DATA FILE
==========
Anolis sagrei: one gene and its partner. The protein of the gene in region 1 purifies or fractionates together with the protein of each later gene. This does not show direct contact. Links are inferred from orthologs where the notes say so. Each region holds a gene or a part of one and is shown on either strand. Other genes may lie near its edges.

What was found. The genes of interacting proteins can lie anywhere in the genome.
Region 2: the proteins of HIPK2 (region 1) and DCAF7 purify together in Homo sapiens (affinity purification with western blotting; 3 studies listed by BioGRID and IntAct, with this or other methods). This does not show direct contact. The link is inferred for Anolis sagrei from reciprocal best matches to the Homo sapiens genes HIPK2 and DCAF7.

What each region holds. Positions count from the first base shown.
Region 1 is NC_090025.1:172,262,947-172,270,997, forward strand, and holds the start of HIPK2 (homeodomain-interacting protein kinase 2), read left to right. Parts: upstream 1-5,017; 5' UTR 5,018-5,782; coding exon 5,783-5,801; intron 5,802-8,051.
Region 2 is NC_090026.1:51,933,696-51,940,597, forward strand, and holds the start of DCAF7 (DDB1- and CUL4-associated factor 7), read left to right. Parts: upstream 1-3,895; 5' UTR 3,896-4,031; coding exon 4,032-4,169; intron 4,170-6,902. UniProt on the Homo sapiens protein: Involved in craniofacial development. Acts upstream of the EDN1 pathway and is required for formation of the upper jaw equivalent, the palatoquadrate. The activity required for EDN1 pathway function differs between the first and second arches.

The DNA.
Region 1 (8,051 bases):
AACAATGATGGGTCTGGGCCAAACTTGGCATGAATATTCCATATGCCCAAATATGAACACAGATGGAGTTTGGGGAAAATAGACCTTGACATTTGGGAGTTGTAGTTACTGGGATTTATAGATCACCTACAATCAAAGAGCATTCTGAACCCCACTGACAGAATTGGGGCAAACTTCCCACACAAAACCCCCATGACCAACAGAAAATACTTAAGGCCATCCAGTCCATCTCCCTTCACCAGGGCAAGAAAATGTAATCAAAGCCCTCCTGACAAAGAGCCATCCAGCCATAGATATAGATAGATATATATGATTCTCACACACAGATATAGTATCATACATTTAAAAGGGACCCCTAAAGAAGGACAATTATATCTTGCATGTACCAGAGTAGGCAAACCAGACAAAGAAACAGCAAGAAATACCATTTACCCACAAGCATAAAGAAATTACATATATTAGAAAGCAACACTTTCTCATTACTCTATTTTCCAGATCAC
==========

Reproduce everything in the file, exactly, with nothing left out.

Anolis sagrei: one gene and its partner. The protein of the gene in region 1 purifies or fractionates together with the protein of each later gene. This does not show direct contact. Links are inferred from orthologs where the notes say so. Each region holds a gene or a part of one and is shown on either strand. Other genes may lie near its edges.

What was found. The genes of interacting proteins can lie anywhere in the genome.
Region 2: the proteins of HIPK2 (region 1) and DCAF7 purify together in Homo sapiens (affinity purification with western blotting; 3 studies listed by BioGRID and IntAct, with this or other methods). This does not show direct contact. The link is inferred for Anolis sagrei from reciprocal best matches to the Homo sapiens genes HIPK2 and DCAF7.

What each region holds. Positions count from the first base shown.
Region 1 is NC_090025.1:172,262,947-172,270,997, forward strand, and holds the start of HIPK2 (homeodomain-interacting protein kinase 2), read left to right. Parts: upstream 1-5,017; 5' UTR 5,018-5,782; coding exon 5,783-5,801; intron 5,802-8,051.
Region 2 is NC_090026.1:51,933,696-51,940,597, forward strand, and holds the start of DCAF7 (DDB1- and CUL4-associated factor 7), read left to right. Parts: upstream 1-3,895; 5' UTR 3,896-4,031; coding exon 4,032-4,169; intron 4,170-6,902. UniProt on the Homo sapiens protein: Involved in craniofacial development. Acts upstream of the EDN1 pathway and is required for formation of the upper jaw equivalent, the palatoquadrate. The activity required for EDN1 pathway function differs between the first and second arches.

The DNA.
Region 1 (8,051 bases):
AACAATGATGGGTCTGGGCCAAACTTGGCATGAATATTCCATATGCCCAAATATGAACACAGATGGAGTTTGGGGAAAATAGACCTTGACATTTGGGAGTTGTAGTTACTGGGATTTATAGATCACCTACAATCAAAGAGCATTCTGAACCCCACTGACAGAATTGGGGCAAACTTCCCACACAAAACCCCCATGACCAACAGAAAATACTTAAGGCCATCCAGTCCATCTCCCTTCACCAGGGCAAGAAAATGTAATCAAAGCCCTCCTGACAAAGAGCCATCCAGCCATAGATATAGATAGATATATATGATTCTCACACACAGATATAGTATCATACATTTAAAAGGGACCCCTAAAGAAGGACAATTATATCTTGCATGTACCAGAGTAGGCAAACCAGACAAAGAAACAGCAAGAAATACCATTTACCCACAAGCATAAAGAAATTACATATATTAGAAAGCAACACTTTCTCATTACTCTATTTTCCAGATCAC